Introduction To Stock Markets

So – first things first – what is a stock market? A stock market is essentially an intangible melee of buying and selling, with transactions constantly whizzing around the ether throughout the trading day. ‘Market’ in this context does not represent the physical place where a stock market is based, but refers to the ‘market’ for securities that are bought and sold (in the sense of the demand for a given series of securities and security indices).

There are stock markets trading round the clock, from Toronto to Tokyo, offering investor the chance to speculate on share prices while providing larger entities with a means of raising the capital they need to fund their operations while acting as a balance against corporate mismanagement insofar as shareholders (frequently disconnected from the management) are responsible for voting on major strategic decisions affecting the businesses they part-own.

An ever-active and essential indicator of economic performance, shrewd investors from all walks of life have made (and lost) millions on market movements, and while would-be traders aspire to join the ranks of the trading elite, it always pays to learn from the mistakes of others, and get to know your markets intimately before starting to play for real.

Stock markets, as the name would imply, generally and primarily trade in corporate stocks. But aside from regular shares, which entitle the bearer to a share in company profits and voting rights on key strategic decisions affecting the business, stock markets also trade a number of other instruments and products.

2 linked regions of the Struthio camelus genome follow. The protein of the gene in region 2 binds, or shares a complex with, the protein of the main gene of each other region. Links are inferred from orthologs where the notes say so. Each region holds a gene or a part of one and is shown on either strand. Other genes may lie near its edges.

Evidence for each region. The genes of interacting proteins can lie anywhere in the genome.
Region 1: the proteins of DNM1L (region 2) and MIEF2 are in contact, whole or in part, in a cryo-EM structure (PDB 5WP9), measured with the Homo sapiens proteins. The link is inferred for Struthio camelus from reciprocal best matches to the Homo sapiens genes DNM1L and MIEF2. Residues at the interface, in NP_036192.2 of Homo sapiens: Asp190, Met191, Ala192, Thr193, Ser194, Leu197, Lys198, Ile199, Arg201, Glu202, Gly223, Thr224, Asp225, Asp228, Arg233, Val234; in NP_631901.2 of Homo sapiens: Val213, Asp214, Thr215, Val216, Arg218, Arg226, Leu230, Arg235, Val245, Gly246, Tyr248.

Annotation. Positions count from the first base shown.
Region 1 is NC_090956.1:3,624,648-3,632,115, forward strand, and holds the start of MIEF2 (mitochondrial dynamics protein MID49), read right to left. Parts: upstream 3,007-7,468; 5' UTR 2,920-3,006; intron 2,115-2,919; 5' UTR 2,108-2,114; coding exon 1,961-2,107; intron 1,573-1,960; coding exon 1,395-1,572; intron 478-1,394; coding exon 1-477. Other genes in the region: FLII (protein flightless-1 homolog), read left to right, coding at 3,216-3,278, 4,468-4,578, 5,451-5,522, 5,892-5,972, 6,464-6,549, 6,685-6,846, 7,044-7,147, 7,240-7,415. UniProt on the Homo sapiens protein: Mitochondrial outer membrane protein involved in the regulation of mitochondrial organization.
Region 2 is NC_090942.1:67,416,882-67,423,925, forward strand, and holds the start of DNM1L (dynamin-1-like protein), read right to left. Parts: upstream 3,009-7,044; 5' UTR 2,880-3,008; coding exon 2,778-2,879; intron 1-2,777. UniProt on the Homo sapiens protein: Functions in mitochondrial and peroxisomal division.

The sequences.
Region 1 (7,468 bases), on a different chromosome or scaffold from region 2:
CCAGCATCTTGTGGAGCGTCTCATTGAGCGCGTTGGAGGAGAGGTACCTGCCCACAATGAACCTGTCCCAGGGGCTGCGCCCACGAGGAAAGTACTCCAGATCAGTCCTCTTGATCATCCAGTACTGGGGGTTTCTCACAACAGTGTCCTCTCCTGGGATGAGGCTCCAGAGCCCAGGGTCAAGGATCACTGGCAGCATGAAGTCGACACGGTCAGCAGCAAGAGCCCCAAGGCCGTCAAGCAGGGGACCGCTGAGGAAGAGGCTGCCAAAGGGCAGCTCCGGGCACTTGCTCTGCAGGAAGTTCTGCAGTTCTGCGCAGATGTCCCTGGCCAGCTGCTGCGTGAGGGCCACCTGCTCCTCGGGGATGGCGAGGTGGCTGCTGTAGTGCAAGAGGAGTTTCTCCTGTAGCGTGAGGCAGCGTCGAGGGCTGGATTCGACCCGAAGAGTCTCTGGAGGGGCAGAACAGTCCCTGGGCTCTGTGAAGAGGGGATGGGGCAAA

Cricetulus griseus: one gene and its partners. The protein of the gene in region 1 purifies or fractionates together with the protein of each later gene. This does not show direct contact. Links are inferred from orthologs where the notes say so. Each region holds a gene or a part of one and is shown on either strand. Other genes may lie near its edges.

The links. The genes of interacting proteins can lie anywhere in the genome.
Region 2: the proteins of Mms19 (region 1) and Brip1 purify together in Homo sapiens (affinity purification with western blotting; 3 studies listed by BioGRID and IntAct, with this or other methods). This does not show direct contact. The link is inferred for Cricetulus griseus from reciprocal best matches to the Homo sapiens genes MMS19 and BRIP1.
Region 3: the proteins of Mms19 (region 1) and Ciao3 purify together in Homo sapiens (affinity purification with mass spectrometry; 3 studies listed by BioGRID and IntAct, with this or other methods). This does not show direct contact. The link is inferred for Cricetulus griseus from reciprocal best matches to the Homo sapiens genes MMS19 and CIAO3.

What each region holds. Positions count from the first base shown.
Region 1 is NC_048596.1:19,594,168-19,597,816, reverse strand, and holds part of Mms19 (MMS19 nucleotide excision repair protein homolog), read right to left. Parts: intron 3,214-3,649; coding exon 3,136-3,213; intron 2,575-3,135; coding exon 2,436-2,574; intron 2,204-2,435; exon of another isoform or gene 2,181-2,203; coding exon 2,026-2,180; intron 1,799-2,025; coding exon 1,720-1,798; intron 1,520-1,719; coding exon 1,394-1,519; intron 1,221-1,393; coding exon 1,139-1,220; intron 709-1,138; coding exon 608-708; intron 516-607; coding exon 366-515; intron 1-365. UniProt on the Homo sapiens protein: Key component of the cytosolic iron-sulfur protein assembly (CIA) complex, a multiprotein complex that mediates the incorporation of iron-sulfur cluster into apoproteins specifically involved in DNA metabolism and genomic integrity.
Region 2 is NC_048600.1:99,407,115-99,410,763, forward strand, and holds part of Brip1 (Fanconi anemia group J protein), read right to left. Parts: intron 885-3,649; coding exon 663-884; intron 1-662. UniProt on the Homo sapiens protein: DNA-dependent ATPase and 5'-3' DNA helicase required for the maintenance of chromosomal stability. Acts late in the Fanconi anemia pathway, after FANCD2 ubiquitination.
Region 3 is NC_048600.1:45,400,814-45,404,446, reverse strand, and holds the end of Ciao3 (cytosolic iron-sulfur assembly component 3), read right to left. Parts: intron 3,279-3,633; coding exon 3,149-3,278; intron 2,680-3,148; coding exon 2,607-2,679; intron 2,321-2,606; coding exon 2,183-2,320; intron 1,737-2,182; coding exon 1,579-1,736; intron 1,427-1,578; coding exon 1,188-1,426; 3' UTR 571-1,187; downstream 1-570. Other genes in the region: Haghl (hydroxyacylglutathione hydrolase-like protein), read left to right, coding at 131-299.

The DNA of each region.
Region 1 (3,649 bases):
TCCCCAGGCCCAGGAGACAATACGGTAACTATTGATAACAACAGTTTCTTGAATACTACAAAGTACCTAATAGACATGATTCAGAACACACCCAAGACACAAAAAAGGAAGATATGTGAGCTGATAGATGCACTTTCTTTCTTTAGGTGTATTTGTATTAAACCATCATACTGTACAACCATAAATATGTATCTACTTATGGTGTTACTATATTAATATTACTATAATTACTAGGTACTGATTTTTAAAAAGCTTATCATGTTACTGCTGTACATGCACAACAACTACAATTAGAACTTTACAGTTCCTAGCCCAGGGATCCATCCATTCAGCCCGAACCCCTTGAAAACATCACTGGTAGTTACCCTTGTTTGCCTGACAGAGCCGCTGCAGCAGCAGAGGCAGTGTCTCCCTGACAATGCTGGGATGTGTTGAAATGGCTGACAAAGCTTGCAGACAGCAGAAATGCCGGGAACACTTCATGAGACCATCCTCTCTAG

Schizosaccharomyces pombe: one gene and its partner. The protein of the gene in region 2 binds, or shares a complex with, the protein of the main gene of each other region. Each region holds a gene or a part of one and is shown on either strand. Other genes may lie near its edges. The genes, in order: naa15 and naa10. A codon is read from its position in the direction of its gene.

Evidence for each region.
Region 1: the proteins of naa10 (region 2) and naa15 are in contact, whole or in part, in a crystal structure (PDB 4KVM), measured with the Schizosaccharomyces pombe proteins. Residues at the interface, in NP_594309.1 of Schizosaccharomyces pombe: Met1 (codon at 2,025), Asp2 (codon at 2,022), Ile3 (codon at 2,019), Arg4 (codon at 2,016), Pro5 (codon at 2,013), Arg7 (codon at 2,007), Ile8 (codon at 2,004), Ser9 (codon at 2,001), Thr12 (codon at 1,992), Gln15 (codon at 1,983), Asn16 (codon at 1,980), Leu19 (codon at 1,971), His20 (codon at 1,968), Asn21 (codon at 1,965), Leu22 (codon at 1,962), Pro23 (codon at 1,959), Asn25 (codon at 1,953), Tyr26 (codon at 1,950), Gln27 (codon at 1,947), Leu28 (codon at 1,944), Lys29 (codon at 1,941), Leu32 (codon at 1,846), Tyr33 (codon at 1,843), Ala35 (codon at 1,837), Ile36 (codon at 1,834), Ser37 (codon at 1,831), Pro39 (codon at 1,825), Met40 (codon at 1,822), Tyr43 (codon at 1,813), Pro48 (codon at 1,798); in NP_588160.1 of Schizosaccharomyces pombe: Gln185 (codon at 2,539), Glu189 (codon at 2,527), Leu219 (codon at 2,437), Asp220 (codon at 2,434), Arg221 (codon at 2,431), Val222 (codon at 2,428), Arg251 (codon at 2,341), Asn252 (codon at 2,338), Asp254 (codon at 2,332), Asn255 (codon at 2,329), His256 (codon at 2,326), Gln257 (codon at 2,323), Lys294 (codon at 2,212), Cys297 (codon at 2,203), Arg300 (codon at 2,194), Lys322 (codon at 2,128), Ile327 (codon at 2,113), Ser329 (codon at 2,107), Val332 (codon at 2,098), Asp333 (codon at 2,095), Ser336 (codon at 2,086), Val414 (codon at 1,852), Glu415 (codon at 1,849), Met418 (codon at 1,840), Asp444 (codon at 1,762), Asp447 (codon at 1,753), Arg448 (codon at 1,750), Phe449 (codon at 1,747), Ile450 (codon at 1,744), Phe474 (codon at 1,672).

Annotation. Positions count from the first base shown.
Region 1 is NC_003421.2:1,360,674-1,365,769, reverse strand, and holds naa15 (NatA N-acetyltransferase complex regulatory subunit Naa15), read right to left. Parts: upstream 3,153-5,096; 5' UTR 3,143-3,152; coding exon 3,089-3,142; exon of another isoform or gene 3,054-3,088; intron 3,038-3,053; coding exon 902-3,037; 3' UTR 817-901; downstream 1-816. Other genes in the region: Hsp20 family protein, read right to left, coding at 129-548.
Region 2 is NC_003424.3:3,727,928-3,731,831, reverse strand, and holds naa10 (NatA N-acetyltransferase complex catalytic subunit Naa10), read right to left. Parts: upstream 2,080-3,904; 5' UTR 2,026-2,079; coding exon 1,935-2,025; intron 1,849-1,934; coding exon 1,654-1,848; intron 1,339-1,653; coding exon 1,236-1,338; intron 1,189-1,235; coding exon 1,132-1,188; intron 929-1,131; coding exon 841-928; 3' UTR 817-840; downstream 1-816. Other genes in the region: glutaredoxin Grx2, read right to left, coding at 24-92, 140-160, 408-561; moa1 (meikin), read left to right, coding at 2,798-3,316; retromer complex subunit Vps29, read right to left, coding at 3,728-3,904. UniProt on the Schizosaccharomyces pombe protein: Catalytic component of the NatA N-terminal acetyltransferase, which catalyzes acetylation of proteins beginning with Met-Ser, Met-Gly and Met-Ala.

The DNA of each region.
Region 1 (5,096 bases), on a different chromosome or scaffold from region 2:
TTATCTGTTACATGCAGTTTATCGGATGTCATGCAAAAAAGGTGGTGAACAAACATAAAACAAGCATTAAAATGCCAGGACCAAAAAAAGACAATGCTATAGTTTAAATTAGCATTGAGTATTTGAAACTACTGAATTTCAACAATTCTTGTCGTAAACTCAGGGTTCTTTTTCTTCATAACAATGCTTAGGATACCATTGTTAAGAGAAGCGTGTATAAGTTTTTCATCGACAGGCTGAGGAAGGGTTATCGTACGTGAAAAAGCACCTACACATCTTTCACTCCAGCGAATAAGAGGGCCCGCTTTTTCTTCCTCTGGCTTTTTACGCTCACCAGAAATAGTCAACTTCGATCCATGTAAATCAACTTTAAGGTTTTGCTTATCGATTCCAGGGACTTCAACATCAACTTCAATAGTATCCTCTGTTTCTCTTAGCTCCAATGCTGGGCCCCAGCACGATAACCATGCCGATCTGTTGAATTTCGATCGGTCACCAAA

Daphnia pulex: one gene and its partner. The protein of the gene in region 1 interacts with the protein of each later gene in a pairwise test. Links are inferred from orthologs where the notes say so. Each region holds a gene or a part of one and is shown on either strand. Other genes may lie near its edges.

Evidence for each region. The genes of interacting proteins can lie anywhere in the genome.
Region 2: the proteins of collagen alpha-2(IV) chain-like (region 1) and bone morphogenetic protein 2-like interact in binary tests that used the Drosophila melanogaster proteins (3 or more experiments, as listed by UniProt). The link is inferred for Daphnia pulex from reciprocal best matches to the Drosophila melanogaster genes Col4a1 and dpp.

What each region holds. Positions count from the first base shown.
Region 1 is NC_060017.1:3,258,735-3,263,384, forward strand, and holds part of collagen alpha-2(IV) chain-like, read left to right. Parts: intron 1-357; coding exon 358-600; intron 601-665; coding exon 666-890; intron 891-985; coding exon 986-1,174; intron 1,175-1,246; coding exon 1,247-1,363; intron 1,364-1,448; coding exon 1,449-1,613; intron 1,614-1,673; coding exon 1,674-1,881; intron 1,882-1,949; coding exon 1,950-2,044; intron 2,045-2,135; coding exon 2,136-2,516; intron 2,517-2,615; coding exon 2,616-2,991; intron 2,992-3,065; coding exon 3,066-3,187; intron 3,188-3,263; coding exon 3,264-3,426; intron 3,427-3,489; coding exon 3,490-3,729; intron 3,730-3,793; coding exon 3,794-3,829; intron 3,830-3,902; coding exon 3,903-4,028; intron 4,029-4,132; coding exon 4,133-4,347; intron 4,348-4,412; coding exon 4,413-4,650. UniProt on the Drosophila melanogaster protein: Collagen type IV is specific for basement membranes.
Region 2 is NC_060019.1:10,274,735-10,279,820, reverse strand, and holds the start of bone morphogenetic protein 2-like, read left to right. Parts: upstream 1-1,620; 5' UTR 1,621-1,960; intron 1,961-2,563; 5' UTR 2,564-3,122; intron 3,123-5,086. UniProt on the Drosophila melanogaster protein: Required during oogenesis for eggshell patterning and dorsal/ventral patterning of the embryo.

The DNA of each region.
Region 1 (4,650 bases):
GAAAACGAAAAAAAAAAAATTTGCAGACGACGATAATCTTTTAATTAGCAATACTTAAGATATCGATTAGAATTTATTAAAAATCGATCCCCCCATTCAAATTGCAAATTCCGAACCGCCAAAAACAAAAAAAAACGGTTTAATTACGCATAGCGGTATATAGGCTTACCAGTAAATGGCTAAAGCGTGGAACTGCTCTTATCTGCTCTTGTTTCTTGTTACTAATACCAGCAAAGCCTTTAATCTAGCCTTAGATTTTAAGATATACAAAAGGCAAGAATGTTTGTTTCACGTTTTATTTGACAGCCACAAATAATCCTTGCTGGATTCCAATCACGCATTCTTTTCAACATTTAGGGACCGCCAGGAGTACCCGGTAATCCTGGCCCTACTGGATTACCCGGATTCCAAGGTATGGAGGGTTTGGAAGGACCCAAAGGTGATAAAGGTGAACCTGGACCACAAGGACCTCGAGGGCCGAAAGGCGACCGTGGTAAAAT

Perhaps the largest sub-classification of traded instruments is derivatives. Derivatives are contracts which, while having a resale price of their own and classed as an asset for accounting purposes have no direct link to the underlying company.

Rather than a share, which is effectively a bundle of rights in a company, derivatives tend to be rights over these rights – in other words, instruments derived from the underlying rights in a given company (that is, a share or other asset). Examples include futures and options, which give more experienced traders added flexibility and diversity in their portfolio, whilst also providing the key advantage of leverage to vastly accelerate the gains from positive share price movements, and many of these derivatives may also be tradable through your broker’s online platform.

While it is a good idea to bear derivatives in mind, and to get to grips with exactly what they can do for your trading, it remains advisable to ensure you know what you’re doing before meddling with leveraged products, given the hefty downsides involved if you put a foot wrong, and while some traders that are just starting out may be drawn to entering derivatives markets straight off, such a move comes with a serious health warning.